TELSTRA has been awarded a contract to build a new mobile phone tower at Grose Vale, which is meant to fix the area’s mobile black spot program.
The federal government awarded the contract to Telstra as part of its Mobile Black Spot Program.
Grose Vale was one of the locations listed on the government’s priority list. The federal government announced the locations on its priority list on April 5.
The program has also seen a number of towers either built or proposed to be built across the Hawkesbury.
In round one, Telstra was awarded contracts to build new towers at Colo Heights, Kurrajong, Mount Tomah, Webbs Creek, Sackville North as well as a small cell tower at Lower Portland
The tower at Sackville North was recently completed. Webbs Creek has not been completed, and is scheduled to go on air sometime this year.
The tower at Mount Tomah is not complete either. A Telstra spokesperson was unable to comment on the tower, and directed the Gazette to the office of Bridget McKenzie, the federal Minister for Regional Communications.
The Gazette contacted the Minister, and a spokesperson said the site was experiencing delays.
“We understand in relation to Mount Tomah, Telstra is still to finalise a lease for the required land. The Government is continuing to explore options with Telstra for this base station,” they said.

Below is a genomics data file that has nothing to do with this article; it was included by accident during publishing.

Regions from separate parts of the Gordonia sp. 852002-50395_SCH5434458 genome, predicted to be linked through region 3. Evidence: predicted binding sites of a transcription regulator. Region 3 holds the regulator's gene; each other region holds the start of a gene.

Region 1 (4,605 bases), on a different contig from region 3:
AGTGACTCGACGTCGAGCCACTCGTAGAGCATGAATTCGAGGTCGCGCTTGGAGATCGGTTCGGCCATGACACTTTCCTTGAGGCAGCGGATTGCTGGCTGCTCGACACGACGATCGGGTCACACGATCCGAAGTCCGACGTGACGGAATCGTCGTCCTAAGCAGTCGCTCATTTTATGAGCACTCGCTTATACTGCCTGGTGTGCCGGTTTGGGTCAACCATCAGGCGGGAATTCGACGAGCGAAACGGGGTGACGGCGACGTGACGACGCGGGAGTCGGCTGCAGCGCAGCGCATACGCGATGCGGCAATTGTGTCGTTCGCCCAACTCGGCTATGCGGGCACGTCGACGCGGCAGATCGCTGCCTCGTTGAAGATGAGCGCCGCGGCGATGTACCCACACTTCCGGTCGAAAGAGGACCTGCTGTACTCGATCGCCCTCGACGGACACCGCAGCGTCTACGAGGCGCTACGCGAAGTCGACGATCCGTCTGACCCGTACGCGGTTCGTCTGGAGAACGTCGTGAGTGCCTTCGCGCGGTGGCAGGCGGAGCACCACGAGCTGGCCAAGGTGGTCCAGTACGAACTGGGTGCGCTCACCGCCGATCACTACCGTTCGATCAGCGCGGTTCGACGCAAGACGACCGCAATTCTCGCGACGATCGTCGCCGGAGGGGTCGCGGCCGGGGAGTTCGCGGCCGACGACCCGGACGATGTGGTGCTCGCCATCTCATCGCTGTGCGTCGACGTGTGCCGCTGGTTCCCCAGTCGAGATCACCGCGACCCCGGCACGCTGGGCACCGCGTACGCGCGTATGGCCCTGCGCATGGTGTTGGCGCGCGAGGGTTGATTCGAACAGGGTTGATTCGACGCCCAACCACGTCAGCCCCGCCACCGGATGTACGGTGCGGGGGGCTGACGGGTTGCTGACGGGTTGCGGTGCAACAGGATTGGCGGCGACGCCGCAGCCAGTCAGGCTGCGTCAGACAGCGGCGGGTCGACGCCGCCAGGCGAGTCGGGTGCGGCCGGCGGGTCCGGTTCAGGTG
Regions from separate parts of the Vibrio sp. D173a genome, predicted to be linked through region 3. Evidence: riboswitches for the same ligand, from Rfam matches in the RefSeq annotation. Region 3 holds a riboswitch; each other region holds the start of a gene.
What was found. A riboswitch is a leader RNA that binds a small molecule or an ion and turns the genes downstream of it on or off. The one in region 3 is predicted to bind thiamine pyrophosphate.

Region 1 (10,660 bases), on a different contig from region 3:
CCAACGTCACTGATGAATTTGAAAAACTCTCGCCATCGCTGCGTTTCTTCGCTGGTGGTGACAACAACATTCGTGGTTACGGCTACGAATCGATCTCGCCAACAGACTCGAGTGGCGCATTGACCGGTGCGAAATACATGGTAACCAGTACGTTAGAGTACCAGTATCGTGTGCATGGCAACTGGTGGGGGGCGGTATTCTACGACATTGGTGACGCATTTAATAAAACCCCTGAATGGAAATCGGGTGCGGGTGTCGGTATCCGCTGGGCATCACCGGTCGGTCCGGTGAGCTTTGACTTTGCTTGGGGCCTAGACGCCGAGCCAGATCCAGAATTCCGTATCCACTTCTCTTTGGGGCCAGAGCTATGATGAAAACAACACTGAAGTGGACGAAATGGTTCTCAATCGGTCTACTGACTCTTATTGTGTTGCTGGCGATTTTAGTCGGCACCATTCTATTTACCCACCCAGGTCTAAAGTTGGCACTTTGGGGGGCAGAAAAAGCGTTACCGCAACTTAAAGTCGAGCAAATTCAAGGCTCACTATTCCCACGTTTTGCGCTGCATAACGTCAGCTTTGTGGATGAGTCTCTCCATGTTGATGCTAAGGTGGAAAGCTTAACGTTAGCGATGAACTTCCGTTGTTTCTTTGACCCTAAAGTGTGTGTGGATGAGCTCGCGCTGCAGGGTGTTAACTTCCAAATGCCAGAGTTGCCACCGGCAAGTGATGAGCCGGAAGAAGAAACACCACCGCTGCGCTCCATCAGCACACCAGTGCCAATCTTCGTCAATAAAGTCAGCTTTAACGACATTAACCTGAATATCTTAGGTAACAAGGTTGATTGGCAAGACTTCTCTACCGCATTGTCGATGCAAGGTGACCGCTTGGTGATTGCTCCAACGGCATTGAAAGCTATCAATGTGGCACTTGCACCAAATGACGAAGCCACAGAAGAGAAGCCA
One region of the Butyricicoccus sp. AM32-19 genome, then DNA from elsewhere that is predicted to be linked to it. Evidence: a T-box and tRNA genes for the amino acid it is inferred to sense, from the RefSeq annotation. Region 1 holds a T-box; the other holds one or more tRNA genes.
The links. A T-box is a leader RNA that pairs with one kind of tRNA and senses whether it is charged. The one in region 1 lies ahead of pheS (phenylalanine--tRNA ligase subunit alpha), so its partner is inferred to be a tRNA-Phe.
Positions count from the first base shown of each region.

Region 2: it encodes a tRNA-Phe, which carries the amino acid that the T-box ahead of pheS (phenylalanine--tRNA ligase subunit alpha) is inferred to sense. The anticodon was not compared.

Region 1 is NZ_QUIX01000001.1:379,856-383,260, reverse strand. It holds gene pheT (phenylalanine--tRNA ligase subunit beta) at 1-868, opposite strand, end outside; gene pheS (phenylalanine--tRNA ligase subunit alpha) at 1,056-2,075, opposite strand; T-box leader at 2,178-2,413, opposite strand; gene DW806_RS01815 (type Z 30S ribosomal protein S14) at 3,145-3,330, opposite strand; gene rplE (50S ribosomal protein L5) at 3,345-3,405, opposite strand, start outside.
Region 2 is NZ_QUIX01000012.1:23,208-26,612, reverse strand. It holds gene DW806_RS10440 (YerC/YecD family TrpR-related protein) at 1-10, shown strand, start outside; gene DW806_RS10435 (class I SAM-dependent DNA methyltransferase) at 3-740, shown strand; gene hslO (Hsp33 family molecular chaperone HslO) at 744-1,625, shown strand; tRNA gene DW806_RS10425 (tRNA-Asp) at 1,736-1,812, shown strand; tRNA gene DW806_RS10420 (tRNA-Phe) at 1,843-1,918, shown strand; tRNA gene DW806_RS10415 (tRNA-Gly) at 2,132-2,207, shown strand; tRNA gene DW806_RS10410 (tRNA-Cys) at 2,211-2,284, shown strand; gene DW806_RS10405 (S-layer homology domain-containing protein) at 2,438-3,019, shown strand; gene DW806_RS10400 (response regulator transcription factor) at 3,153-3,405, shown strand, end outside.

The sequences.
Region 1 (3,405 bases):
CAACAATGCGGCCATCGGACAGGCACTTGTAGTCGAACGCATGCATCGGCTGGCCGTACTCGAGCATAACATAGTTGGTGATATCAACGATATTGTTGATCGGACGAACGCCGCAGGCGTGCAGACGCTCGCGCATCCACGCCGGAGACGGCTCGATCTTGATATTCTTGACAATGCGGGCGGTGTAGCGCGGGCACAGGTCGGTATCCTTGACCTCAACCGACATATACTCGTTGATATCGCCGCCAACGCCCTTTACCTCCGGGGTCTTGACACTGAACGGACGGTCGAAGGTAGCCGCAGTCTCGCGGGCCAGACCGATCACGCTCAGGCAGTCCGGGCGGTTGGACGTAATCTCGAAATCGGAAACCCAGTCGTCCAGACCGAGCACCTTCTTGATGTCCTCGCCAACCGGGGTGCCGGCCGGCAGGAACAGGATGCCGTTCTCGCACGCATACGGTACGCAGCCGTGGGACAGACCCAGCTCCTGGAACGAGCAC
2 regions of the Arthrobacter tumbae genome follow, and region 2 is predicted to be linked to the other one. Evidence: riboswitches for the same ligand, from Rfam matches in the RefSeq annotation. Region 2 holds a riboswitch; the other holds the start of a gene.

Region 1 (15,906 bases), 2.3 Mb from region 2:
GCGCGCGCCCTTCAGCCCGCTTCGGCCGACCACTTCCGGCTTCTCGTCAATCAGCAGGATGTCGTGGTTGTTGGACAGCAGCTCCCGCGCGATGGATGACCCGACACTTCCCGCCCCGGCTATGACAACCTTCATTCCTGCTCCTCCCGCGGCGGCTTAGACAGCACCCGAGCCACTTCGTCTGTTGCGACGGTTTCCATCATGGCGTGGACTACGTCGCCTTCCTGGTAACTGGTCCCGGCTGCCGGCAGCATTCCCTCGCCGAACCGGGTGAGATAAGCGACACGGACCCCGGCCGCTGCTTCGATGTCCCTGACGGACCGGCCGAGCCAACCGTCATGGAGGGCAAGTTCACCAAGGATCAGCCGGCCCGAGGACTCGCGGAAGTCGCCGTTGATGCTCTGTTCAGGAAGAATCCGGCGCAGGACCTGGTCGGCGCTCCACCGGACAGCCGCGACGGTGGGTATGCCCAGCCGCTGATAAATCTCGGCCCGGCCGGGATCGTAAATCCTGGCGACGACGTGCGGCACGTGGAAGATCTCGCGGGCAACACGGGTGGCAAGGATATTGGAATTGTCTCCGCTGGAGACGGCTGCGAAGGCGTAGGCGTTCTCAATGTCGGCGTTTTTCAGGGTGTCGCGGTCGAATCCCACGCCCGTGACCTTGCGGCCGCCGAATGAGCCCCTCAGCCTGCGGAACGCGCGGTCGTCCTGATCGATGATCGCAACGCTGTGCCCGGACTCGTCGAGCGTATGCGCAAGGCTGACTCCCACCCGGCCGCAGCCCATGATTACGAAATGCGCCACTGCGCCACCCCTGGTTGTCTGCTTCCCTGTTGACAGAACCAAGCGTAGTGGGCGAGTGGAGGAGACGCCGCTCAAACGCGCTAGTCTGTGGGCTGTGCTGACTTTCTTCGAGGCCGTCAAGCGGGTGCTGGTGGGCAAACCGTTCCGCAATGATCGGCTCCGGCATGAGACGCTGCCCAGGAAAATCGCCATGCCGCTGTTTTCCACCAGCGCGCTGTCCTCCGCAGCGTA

“Base station deployment is a complex process that typically takes 12 to 18 months to complete and involves a number of phases including planning, detailed design, planning approvals, site acquisition, construction and final activation.
“As well as the carriers, a number of external parties are directly and indirectly involved in the deployment process, including land owners, local communities, local councils, state government departments, power authorities and other infrastructure providers.
“Planning approvals and site acquisition in particular are subject to external processes that are typically outside of the direct control of the carrier. In some instances, these external factors may stall the delivery of a site. For example, local community objections may result in planning approval being refused, or land owners may be unwilling to lease land to the carrier.”
Meanwhile Optus was awarded the contract to build a tower at St Albans in the program’s second round. It is currently under construction.
An Optus spokesperson said it was conducting a review to find a suitable location for the tower, which would provide 3G and 4G services to the St Albans region.
Member for Macquarie Susan Templeman welcomed the announcement of the Grose Vale tower, and also towers at Yellow Rock and Megalong, which are also in the Macquarie electorate.
“Every time I head to these areas, the community raises the problem of Mobile reception,” she said.
“They are all areas prone to natural disasters and in their own way quite isolated, so access to mobile communication is vital.
“I think in particular for Yellow Rock, where the memories of the 2013 fires are still very fresh, improved communication will provide some peace of mind.”